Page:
Farm Ireland

Sunday 9 December 2018

Viewing restrictions at marts 'not reasonable' and 'compo culture' at root of soaring mart insurance costs - Mart chief

Full pens at the mart. Photo Brian Farrell
Full pens at the mart. Photo Brian Farrell

Martin Ryan

New restrictions on viewing at marts could cause serious issues for farmers, the head of the one of the country's top mart groups has warned.

Golden Vale Marts Group chief executive, PJ Buckley, has claimed that the ICOS restrictions are "neither practical nor reasonable" and will create more difficulties than will be resolved.

He has called on ICOS to encourage "proper debate among all users of marts" and to challenge insurance companies on the professional fees payout on claims. Mr Buckley warned that 'compo culture' fees are the "lethal cocktail that is closing down business and enterprise in this country".

Mr Buckley said Golden Vale Marts supports the view expressed by Limerick IFA that the safety measures adopted by ICOS are "unworkable" and more input by farmers and marts is necessary.

Over the past 10 years the Golden Vale Marts Society has spent €2m upgrading marts to improve access safety levels for farmers and livestock. It is the first mart group in the country to have safety officers patrolling mart yards on sale days.

Mr Buckley said Golden Vale Marts will not support a "lockdown" on viewing of animals because it is not reasonable.

"In Kilmallock, we operate five rings starting and finishing at different times. In one ring, we would have cows starting at 10am followed by heifers at 1pm. We will be very lucky if we have all our cows in for 10am, but very busy farmers will certainly not have their heifers in for 10am, when the sale does not commence until 1pm and their animals might not be sold until 4pm.

Obviously as well, we will have some heifers coming in when some sold cows are going out. I wonder what would ICOS suggest we do in this case," he said.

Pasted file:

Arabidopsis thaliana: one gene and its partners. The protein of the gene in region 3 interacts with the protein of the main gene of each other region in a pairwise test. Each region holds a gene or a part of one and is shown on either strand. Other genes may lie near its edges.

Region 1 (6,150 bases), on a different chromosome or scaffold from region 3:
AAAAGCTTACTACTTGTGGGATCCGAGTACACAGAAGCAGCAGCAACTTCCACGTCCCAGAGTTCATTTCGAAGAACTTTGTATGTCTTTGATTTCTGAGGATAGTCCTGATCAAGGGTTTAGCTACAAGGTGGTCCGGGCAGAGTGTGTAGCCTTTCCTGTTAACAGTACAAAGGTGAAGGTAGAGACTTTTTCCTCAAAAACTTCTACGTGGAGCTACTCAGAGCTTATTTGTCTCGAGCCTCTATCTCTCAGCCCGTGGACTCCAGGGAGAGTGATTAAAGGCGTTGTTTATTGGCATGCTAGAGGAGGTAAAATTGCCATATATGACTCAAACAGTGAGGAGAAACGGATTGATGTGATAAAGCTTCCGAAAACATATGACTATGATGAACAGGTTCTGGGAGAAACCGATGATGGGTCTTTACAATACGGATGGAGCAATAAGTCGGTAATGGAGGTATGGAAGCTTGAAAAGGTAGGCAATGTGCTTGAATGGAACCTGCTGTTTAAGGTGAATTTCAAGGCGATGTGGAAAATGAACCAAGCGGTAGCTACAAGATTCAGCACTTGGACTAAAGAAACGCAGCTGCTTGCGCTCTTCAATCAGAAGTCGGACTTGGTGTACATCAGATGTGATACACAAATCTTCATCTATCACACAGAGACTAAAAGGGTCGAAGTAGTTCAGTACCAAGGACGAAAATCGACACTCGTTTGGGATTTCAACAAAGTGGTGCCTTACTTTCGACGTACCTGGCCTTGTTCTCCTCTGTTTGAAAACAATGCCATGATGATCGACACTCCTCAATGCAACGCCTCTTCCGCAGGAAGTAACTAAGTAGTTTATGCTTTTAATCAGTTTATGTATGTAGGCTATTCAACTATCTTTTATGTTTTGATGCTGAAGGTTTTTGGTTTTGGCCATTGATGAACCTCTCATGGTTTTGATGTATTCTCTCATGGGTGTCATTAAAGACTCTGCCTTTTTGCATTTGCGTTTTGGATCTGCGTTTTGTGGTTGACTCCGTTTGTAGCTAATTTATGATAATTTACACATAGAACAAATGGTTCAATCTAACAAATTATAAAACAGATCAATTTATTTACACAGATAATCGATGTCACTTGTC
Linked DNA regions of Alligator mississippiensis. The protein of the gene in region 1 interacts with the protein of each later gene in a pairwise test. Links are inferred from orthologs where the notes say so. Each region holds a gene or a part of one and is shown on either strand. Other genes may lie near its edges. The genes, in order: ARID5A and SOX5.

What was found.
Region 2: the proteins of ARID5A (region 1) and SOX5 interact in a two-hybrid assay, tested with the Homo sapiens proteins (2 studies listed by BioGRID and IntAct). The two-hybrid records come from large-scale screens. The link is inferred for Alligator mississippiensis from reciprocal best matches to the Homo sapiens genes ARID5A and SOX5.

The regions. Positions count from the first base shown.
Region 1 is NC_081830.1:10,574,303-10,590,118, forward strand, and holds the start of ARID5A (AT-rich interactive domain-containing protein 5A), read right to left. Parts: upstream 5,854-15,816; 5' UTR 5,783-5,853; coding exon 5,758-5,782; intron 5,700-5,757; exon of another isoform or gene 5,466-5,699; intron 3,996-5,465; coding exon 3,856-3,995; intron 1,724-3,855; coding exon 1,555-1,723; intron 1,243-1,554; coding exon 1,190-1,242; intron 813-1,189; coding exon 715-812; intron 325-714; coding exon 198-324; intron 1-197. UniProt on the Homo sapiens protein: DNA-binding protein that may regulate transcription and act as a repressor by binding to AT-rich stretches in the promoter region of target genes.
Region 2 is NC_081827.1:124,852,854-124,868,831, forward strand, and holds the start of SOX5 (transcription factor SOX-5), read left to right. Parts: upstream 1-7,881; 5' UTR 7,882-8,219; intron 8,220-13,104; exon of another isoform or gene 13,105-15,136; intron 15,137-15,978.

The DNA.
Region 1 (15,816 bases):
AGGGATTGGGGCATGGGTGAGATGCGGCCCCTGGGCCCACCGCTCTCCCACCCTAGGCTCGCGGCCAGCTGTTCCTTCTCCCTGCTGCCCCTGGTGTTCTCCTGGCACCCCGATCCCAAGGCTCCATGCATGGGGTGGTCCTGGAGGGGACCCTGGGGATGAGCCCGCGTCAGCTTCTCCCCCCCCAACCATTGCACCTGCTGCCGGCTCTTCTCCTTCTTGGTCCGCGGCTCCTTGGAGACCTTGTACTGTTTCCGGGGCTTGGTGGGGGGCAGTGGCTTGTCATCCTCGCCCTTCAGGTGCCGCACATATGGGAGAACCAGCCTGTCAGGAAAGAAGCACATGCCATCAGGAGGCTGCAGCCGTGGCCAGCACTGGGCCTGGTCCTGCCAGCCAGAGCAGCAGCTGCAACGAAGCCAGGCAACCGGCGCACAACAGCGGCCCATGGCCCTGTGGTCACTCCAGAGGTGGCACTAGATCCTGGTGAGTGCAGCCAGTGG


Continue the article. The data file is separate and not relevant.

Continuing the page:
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"Possibly the most dangerous time is when sales finish and there is a rush to get their animals out. Some might say employ more staff. Anybody who knows anything about marts knows that marts are not exactly the most profitable of businesses and in many cases cannot afford the extra cost.

"It is also facile to think that marts can hire extra experienced staff at the drop of a hat. Restricting access by farmers is not easy and is certainly not a fait accompli" he added.

He said that health, safety and welfare must remain of paramount importance but the cost of insurance claims must be examined for marts to remain in business."The reality is that insurance claims are a whole industry where insurance companies, solicitors, lawyers, doctors, psychiatrists, psychologists, engineers, you name them are gaining," he claimed.

"We have asked our insurance company for analysis of every claim paid by us as to where the money went. We cannot get this.

"If we could get this and if every company in the country could get it, put it all together, see who is benefiting from claims, it would go a long way to explaining the reason for insurance cost in Ireland," he concluded.

However, ICOS spokesman Michael Spellman told the Farming Independent last week that abandoning the restrictions is not an option for the marts. "The marts have been left with no choice because of the accidents and claims, they couldn't afford insurance if they were able to get it all," he said.

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